20 July 2015

17 July 2015 

A vote in the Greek parliament means little to Germany’s finance minister,Wolfgang Schäuble. The self-appointed guardian of the EU’s financial rulebook says Athens can vote as many times as it likes in favour of a deal that promises, even in the vaguest terms, to write off some of its colossal debts, but that doesn’t mean the rules allow it.

In fact, as Schäuble delights in pointing out, any attempt at striking out Greek debt is, according to his advice, illegal. Yet Schäuble knows Greece’s debts are unsustainable unless some of them are written off – he has said as much on several occasions. So faced with its internal contradictions, he posits that the deal must fail and the poorly led Greeks exit the euro.

As a compromise, he repeated his suggestion on Tuesday that Greece leave the euro temporarily. Those who care more for maintaining the current euro currency bloc as a 19-member entity immediately spotted this manoeuvre as a one-way ticket with no way back for Greece. The Austrian chancellor, Werner Faymann, a centre-left social democrat, said Schäuble was “totally wrong” to create the impression that “it may be useful for us if Greece falls out of the currency union, that maybe we pay less that way”.

Faymann, who has consistently taken a sympathetic line on Greece, showed his growing irritation at the German minister’s stance: “It’s morally not right, that would be the beginning of a process of decay ... Germany has taken on a leading role here in Europe and in this case not a positive one.”

Greece and Faymann’s problem is that there are plenty of other forces at playpulling at the loose threads of the latest bailout deal. The International Monetary Fund (IMF) has said a big debt write-off is needed to prevent a proposed €86bn (£60bn) deal collapsing under the sheer weight of future liabilities and a reluctance in Greece to carry through reforms.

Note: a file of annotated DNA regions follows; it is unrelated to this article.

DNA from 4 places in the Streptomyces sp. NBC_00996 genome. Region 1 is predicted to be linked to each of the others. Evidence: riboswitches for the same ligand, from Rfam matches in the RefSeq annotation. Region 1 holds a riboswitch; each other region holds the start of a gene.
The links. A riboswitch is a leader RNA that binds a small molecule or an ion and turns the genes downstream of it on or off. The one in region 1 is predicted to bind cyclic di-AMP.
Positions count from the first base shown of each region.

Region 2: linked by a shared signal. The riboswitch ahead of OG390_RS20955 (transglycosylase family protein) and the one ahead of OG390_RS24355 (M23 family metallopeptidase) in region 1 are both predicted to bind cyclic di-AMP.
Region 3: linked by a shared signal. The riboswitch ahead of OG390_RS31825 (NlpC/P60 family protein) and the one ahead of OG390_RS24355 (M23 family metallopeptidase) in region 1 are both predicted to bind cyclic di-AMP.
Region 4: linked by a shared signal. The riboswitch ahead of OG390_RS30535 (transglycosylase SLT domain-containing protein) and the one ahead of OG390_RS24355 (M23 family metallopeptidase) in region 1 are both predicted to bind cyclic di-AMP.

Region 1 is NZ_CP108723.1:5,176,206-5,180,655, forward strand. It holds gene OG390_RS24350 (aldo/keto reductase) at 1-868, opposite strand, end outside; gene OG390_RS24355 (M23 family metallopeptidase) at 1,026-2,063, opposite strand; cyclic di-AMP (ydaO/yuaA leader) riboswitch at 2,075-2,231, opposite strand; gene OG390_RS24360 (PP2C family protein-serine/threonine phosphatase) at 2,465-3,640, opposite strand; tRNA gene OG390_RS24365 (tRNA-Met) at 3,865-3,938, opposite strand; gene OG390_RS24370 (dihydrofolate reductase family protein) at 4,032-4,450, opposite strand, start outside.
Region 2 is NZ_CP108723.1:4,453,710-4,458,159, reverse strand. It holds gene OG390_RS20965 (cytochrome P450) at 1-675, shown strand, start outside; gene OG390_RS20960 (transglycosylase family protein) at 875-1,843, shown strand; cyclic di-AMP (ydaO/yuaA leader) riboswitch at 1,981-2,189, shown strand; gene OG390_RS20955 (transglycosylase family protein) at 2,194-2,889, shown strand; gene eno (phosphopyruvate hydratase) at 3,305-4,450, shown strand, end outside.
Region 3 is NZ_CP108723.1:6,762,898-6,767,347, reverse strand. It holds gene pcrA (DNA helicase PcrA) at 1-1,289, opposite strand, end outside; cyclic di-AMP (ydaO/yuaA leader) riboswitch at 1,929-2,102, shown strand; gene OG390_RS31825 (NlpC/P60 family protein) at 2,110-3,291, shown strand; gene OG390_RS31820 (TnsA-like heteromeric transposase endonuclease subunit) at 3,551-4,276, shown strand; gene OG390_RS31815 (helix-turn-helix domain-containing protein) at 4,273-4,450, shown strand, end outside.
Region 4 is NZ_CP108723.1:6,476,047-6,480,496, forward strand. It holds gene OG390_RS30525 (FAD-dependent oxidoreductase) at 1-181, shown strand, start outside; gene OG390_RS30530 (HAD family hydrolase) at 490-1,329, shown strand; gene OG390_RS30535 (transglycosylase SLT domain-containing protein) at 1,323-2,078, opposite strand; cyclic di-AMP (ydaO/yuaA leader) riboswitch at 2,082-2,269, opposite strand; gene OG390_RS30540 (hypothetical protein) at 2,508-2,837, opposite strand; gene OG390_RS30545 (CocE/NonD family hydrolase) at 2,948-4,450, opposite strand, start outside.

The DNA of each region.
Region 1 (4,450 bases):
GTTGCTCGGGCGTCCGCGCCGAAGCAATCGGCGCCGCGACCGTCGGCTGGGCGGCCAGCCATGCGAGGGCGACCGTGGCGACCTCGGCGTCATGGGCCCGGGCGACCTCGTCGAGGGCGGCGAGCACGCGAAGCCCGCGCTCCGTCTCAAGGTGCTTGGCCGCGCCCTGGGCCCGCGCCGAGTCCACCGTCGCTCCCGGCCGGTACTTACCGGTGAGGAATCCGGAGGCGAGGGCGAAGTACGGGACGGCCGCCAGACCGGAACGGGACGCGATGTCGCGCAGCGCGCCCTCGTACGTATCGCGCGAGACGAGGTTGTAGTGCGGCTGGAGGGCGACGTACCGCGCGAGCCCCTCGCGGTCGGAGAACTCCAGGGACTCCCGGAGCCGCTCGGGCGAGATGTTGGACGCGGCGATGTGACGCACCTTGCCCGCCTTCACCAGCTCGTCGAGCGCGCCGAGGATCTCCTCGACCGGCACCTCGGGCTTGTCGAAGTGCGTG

Optimists argue that a debt write-off can take many forms, getting round Schäuble’s legal restrictions

Even Greeks admit that a deal could fall apart once IMF inspectors arrive and detect backsliding on spending cuts and privatisation plans. Optimists argue that a debt write-off can take many forms, getting round Schäuble’s legal restrictions. Under the previous bailout, Greece was due to pay back loans from the IMF and ECB in the first few years of its programme but delay the bulk of repayment to Europe’s stability fund until 2023. That date could be pushed to 2040 or beyond.

A delay is the same as a write-off because all the time a country is not paying its debts, its economy is getting bigger and stronger and better able to pay the debt. Inflation also means the debt is worth less and easier to afford. And the debts, much of which are just guarantees of Greek bank assets that will recover most of their value over time, are probably not needed anyway.

This is not a message that Schäuble or the German parliament wants to hear. Sadly, many of the Bundestag’s finest are still in a mindset where debt-financing heralds hyperinflation. For a nation obsessed with saving for old age, inflation is a real calamity. What they can’t seem to understand is that Europe needs a little inflation and if there is too much, plenty of tools exist to bring it under control.

No comments: